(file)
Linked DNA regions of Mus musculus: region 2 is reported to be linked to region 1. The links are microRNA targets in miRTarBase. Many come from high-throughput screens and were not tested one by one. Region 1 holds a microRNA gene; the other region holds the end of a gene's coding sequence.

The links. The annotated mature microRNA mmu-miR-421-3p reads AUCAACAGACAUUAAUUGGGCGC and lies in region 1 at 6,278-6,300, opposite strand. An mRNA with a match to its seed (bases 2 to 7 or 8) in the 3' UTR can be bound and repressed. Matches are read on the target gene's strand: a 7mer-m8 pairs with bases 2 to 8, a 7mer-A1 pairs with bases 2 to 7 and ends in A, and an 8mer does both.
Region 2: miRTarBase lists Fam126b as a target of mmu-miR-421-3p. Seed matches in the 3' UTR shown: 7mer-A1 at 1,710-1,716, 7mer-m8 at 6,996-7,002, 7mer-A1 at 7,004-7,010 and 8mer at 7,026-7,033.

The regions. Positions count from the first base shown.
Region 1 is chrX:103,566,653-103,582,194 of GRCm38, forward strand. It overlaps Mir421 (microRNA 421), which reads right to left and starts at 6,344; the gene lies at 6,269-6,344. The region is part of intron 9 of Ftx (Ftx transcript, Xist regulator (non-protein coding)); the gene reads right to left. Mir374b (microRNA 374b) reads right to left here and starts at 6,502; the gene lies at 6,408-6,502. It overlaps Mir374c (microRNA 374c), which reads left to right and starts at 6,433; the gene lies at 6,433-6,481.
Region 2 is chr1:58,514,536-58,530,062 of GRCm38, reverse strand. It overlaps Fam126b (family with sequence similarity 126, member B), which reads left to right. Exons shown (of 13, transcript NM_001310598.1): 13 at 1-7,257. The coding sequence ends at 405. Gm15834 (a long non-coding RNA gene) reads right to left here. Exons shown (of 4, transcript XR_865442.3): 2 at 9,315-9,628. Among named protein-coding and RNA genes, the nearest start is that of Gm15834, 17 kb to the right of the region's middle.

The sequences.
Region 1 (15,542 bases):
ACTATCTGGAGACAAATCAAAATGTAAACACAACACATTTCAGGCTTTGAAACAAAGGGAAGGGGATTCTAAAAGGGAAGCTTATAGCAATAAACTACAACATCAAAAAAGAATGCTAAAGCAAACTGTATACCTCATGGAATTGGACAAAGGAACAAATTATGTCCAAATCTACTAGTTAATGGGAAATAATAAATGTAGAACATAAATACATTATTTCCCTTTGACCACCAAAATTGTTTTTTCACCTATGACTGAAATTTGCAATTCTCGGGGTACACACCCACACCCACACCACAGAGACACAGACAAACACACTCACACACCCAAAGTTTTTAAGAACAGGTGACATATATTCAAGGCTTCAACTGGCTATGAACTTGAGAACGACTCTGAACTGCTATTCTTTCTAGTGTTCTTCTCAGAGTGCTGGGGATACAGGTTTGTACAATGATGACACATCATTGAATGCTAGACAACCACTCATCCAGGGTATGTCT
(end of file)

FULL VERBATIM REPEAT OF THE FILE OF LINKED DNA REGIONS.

Linked DNA regions of Mus musculus: region 2 is reported to be linked to region 1. The links are microRNA targets in miRTarBase. Many come from high-throughput screens and were not tested one by one. Region 1 holds a microRNA gene; the other region holds the end of a gene's coding sequence.

The links. The annotated mature microRNA mmu-miR-421-3p reads AUCAACAGACAUUAAUUGGGCGC and lies in region 1 at 6,278-6,300, opposite strand. An mRNA with a match to its seed (bases 2 to 7 or 8) in the 3' UTR can be bound and repressed. Matches are read on the target gene's strand: a 7mer-m8 pairs with bases 2 to 8, a 7mer-A1 pairs with bases 2 to 7 and ends in A, and an 8mer does both.
Region 2: miRTarBase lists Fam126b as a target of mmu-miR-421-3p. Seed matches in the 3' UTR shown: 7mer-A1 at 1,710-1,716, 7mer-m8 at 6,996-7,002, 7mer-A1 at 7,004-7,010 and 8mer at 7,026-7,033.

The regions. Positions count from the first base shown.
Region 1 is chrX:103,566,653-103,582,194 of GRCm38, forward strand. It overlaps Mir421 (microRNA 421), which reads right to left and starts at 6,344; the gene lies at 6,269-6,344. The region is part of intron 9 of Ftx (Ftx transcript, Xist regulator (non-protein coding)); the gene reads right to left. Mir374b (microRNA 374b) reads right to left here and starts at 6,502; the gene lies at 6,408-6,502. It overlaps Mir374c (microRNA 374c), which reads left to right and starts at 6,433; the gene lies at 6,433-6,481.
Region 2 is chr1:58,514,536-58,530,062 of GRCm38, reverse strand. It overlaps Fam126b (family with sequence similarity 126, member B), which reads left to right. Exons shown (of 13, transcript NM_001310598.1): 13 at 1-7,257. The coding sequence ends at 405. Gm15834 (a long non-coding RNA gene) reads right to left here. Exons shown (of 4, transcript XR_865442.3): 2 at 9,315-9,628. Among named protein-coding and RNA genes, the nearest start is that of Gm15834, 17 kb to the right of the region's middle.

The sequences.
Region 1 (15,542 bases):
ACTATCTGGAGACAAATCAAAATGTAAACACAACACATTTCAGGCTTTGAAACAAAGGGAAGGGGATTCTAAAAGGGAAGCTTATAGCAATAAACTACAACATCAAAAAAGAATGCTAAAGCAAACTGTATACCTCATGGAATTGGACAAAGGAACAAATTATGTCCAAATCTACTAGTTAATGGGAAATAATAAATGTAGAACATAAATACATTATTTCCCTTTGACCACCAAAATTGTTTTTTCACCTATGACTGAAATTTGCAATTCTCGGGGTACACACCCACACCCACACCACAGAGACACAGACAAACACACTCACACACCCAAAGTTTTTAAGAACAGGTGACATATATTCAAGGCTTCAACTGGCTATGAACTTGAGAACGACTCTGAACTGCTATTCTTTCTAGTGTTCTTCTCAGAGTGCTGGGGATACAGGTTTGTACAATGATGACACATCATTGAATGCTAGACAACCACTCATCCAGGGTATGTCT